Steamboat tables agreement outlining Brown Ranch annexation process

Housing Authority Executive Director Jason Peasley said the delay shouldn't impact start of annexation talks

Jason Peasley, executive director of the Yampa Valley Housing Authority, speaks to the crowd at the Stings Music Pavilion on Oct. 6, 2022 while laying out the Yampa Valley Housing Authority's plans for the Brown Ranch property.
John F. Russell/Steamboat Pilot & Today

Steamboat Springs City Council delayed approving an agreement with the Yampa Valley Housing Authority on Tuesday, Jan. 3, that outlines goals for how the Brown Ranch annexation process will play out.

After the vote, Yampa Valley Housing Authority Executive Director Jason Peasley said that tabling the vote two weeks won’t be an issue and won’t delay the annexation talks set to start Jan. 20.

City Council directed staff to review a few sections of the proposed memorandum of understanding before bringing it back to council on Jan. 17.

“I think getting this type of feedback is really helpful,” Peasley said. “I think the objective is that we can get a turn of the document later this week, talk about it with (the housing authority board on Jan. 12), and I doubt we’ll have any major objections.”

The memorandum of understanding is meant to lay out the city’s and housing authority’s desire to work toward an annexation agreement and includes an aspirational schedule for how the negotiations should play out over the next year.

One of the points discussed Tuesday included how public comments would be taken during meetings of the special committee formed to handle the bulk of negotiations.

As currently written, the chair of the Brown Ranch Annexation Committee — a neutral third party that has not yet been selected — would have the authority to limit public comments after at least 30 minutes has been provided for them.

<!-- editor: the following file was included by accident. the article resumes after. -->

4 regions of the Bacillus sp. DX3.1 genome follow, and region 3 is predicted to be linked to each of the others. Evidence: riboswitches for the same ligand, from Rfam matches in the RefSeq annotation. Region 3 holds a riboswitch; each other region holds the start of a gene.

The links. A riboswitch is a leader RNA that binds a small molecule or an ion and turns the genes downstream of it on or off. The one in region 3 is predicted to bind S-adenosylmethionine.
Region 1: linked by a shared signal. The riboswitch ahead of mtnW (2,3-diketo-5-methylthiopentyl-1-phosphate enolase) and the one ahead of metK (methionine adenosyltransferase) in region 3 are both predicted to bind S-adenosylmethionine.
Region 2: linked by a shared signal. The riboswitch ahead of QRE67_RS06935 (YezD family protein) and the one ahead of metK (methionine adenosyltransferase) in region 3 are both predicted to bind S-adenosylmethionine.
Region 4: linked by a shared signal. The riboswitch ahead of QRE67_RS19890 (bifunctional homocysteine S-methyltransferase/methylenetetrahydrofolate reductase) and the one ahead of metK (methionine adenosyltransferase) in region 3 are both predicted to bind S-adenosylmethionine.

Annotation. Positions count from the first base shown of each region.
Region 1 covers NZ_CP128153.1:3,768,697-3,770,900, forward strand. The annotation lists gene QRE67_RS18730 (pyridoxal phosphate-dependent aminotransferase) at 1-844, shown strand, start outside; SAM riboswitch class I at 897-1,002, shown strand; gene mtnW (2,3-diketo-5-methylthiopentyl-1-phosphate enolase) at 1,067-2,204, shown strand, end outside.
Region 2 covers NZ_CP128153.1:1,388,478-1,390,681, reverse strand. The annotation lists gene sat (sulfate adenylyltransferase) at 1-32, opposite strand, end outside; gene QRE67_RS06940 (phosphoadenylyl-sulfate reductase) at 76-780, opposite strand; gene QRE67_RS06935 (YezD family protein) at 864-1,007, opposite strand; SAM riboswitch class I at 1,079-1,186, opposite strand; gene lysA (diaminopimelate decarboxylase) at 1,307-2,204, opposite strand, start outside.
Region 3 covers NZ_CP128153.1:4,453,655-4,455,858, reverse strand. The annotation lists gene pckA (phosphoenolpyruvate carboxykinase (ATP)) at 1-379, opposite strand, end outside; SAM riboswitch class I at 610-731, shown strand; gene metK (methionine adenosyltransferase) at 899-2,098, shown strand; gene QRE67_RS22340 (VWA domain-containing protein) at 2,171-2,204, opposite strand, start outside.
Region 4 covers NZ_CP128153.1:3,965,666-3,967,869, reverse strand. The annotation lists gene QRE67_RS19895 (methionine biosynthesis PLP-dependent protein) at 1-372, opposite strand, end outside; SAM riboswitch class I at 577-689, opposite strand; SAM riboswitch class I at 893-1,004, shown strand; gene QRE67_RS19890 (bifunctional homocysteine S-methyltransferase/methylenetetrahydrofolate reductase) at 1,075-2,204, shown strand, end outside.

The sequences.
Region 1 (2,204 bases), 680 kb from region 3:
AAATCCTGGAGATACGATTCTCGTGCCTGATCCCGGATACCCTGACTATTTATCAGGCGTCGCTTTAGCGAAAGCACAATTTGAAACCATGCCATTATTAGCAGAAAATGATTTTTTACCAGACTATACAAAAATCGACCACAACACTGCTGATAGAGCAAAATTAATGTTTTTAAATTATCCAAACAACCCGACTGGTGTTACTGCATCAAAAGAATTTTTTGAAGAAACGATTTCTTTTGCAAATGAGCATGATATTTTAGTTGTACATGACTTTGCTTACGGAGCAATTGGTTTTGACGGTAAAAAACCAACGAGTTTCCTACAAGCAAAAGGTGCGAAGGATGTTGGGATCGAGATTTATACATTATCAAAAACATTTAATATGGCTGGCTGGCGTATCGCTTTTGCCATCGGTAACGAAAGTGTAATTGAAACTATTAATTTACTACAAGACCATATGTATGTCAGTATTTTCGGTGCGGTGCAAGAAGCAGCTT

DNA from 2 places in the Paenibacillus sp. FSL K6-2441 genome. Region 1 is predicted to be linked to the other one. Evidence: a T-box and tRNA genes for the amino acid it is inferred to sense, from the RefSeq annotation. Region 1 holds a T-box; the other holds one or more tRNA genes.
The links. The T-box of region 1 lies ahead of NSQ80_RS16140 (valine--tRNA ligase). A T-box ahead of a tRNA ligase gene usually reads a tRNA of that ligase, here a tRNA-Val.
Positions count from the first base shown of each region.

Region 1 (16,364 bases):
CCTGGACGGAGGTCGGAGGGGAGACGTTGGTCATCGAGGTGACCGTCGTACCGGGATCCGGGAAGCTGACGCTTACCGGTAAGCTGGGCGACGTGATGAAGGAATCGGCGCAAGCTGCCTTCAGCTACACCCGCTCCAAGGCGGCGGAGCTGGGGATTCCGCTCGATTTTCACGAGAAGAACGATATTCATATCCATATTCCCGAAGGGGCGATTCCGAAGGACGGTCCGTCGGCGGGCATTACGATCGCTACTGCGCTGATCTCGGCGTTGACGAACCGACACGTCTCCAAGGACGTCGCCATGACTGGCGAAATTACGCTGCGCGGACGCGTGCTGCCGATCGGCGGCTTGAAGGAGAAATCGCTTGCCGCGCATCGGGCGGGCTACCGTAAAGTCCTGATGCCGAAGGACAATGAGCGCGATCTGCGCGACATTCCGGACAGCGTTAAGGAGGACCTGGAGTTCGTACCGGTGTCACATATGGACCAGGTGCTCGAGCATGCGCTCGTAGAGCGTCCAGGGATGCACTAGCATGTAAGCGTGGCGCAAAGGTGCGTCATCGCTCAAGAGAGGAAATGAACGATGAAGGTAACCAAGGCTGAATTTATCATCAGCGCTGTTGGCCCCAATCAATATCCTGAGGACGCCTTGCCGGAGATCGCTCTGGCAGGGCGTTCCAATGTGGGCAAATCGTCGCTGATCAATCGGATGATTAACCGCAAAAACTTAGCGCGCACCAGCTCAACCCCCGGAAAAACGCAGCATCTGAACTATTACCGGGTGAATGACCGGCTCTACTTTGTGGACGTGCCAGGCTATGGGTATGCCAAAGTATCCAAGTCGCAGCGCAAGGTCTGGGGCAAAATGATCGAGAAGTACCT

Get the top stories in your inbox every morning. Sign up here:

Council member Heather Sloop expressed reservations, saying that if people were cut off from speaking at the committee meetings, they would simply take their comments to City Council.

“This (committee) is supposed to be where the heavy lifting work is done,” Sloop said. “These may not be three-hour meetings; these may be five-hour meetings, but this is what this committee is supposed to be doing, is listening to the public.”

City Attorney Dan Foote explained the the chair would have the ability to take public comments for as long as the chair wants, and limits could only be set after 30 minutes have passed, though staff would review that section.

The memorandum also has a section defining other community outreach efforts, including newsletters, town hall meetings, community question and answer sessions and a partnership with Integrated Community to target specific members of the community and translate information for non-English speakers.

Peasley emphasized that public comments are “just a part” of how the committee will hear from the community on annexation, noting that showing up to a weekday afternoon meeting isn’t accessible for many community members. He said this process hoped to get more nuanced input from a broader reach of people than a three-minute public comment can provide.

“(Council’s) focus on public outreach is great,” Peasley said. “It’s a much higher standard than the normal city planning process outreach looks like and I think that’s what’s needed in this case.”

Support Local Journalism

Support Local Journalism

Readers around Steamboat and Routt County make the Steamboat Pilot & Today’s work possible. Your financial contribution supports our efforts to deliver quality, locally relevant journalism.

Now more than ever, your support is critical to help us keep our community informed about the evolving coronavirus pandemic and the impact it is having locally. Every contribution, however large or small, will make a difference.

Each donation will be used exclusively for the development and creation of increased news coverage.